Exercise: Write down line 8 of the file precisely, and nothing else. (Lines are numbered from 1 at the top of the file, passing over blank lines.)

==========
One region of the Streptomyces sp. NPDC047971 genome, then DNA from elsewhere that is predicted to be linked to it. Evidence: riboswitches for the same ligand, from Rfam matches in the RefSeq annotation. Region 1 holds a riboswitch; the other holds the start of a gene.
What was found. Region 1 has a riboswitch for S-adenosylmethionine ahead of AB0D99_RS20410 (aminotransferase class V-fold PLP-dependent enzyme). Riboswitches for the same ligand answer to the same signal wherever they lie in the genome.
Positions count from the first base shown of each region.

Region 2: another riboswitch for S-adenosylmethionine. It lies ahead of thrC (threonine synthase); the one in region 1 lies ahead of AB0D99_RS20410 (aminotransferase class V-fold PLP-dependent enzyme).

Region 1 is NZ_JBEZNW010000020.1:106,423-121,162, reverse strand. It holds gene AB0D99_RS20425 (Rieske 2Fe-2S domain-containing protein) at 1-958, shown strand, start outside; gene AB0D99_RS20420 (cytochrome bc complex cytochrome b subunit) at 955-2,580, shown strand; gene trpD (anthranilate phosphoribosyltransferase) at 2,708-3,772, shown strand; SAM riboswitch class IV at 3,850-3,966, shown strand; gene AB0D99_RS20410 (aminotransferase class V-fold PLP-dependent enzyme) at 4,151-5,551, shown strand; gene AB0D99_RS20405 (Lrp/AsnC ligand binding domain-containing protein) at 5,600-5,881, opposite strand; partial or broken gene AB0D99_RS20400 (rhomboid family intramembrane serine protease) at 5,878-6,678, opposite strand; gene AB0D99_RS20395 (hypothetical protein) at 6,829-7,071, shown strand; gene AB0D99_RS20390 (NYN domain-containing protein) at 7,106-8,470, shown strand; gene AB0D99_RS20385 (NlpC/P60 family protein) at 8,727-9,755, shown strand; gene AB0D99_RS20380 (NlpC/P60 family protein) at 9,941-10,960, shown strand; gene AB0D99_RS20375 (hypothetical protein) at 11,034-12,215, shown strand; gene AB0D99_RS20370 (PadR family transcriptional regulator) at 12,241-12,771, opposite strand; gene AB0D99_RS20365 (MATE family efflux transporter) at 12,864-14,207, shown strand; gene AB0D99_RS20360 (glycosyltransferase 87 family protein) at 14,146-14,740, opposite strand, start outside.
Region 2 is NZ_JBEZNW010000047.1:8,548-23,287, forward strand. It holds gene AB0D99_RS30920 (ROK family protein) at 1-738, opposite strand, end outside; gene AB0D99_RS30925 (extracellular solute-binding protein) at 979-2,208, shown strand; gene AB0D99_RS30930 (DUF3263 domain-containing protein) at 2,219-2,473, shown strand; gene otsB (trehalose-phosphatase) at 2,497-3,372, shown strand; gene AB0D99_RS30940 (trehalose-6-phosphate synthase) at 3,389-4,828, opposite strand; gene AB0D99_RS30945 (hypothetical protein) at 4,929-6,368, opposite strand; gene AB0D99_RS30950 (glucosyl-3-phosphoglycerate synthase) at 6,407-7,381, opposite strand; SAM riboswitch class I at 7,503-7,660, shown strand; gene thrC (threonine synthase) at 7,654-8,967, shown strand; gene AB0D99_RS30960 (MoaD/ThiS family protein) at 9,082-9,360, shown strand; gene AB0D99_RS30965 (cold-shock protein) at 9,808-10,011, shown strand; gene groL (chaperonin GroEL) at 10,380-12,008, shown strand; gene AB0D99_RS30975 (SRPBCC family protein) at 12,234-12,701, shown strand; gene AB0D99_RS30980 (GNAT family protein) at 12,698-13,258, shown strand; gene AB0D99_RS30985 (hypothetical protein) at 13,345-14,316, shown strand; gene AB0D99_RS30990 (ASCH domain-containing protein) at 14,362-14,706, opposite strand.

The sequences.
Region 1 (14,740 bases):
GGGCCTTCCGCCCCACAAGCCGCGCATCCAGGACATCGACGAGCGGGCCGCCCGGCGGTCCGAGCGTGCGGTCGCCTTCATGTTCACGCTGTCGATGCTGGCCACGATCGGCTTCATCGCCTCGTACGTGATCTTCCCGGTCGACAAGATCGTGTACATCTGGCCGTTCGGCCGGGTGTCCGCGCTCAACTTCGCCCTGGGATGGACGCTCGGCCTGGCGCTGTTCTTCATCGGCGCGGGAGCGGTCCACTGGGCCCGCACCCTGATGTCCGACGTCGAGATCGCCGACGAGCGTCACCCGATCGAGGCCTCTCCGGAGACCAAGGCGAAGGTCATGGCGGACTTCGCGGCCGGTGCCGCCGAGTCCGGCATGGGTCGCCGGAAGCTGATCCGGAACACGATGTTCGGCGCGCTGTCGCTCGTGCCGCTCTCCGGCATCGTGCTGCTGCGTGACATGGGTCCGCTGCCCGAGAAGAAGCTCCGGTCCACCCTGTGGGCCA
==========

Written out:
Region 1 (14,740 bases):